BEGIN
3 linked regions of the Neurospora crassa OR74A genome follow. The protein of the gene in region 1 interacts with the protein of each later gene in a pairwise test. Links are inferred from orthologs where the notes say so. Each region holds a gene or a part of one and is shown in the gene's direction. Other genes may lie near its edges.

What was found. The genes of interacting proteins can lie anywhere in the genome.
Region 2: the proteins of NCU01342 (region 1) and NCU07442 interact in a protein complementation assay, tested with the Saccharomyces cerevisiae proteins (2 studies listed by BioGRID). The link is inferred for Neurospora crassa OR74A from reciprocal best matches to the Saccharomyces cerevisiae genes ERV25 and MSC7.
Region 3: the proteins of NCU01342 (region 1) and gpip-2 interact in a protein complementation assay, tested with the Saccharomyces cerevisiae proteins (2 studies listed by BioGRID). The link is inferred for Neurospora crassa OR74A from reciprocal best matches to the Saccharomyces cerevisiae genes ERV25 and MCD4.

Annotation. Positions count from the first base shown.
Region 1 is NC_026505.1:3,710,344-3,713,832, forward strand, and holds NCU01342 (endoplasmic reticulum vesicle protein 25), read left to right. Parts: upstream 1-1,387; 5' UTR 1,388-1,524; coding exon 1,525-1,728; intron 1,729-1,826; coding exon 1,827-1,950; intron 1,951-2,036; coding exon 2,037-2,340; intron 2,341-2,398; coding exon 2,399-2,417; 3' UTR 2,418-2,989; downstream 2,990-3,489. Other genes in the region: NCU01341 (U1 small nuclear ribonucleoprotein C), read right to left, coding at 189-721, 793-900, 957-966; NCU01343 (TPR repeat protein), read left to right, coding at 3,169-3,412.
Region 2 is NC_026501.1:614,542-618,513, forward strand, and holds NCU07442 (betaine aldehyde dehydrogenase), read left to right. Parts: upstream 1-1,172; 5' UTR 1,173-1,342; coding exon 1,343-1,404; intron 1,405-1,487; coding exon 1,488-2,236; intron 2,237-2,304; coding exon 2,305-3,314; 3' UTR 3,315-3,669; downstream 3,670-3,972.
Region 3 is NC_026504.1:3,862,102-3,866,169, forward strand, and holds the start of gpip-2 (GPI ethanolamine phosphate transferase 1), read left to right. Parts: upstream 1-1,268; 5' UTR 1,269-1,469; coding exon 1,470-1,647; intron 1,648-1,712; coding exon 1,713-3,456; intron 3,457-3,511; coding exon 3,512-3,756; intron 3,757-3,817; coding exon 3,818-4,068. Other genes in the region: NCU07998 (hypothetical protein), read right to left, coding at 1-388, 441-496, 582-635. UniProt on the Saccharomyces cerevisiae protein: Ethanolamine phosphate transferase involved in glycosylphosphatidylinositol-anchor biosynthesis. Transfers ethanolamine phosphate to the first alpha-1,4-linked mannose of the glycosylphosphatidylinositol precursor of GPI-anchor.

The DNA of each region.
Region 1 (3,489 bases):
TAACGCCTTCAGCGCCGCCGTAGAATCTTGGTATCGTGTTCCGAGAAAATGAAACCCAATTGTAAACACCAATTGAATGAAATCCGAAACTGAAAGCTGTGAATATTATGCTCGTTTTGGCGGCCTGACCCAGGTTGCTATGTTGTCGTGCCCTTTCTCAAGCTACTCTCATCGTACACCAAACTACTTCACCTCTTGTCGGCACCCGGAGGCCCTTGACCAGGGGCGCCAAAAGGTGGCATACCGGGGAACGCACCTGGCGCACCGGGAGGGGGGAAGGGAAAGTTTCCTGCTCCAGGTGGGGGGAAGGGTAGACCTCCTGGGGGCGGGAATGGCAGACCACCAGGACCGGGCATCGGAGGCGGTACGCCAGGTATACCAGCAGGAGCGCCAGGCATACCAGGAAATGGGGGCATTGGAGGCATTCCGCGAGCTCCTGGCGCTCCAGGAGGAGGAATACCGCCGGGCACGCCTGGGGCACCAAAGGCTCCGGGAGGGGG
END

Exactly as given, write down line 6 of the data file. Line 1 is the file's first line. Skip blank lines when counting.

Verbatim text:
Region 1 is NC_026505.1:3,710,344-3,713,832, forward strand, and holds NCU01342 (endoplasmic reticulum vesicle protein 25), read left to right. Parts: upstream 1-1,387; 5' UTR 1,388-1,524; coding exon 1,525-1,728; intron 1,729-1,826; coding exon 1,827-1,950; intron 1,951-2,036; coding exon 2,037-2,340; intron 2,341-2,398; coding exon 2,399-2,417; 3' UTR 2,418-2,989; downstream 2,990-3,489. Other genes in the region: NCU01341 (U1 small nuclear ribonucleoprotein C), read right to left, coding at 189-721, 793-900, 957-966; NCU01343 (TPR repeat protein), read left to right, coding at 3,169-3,412.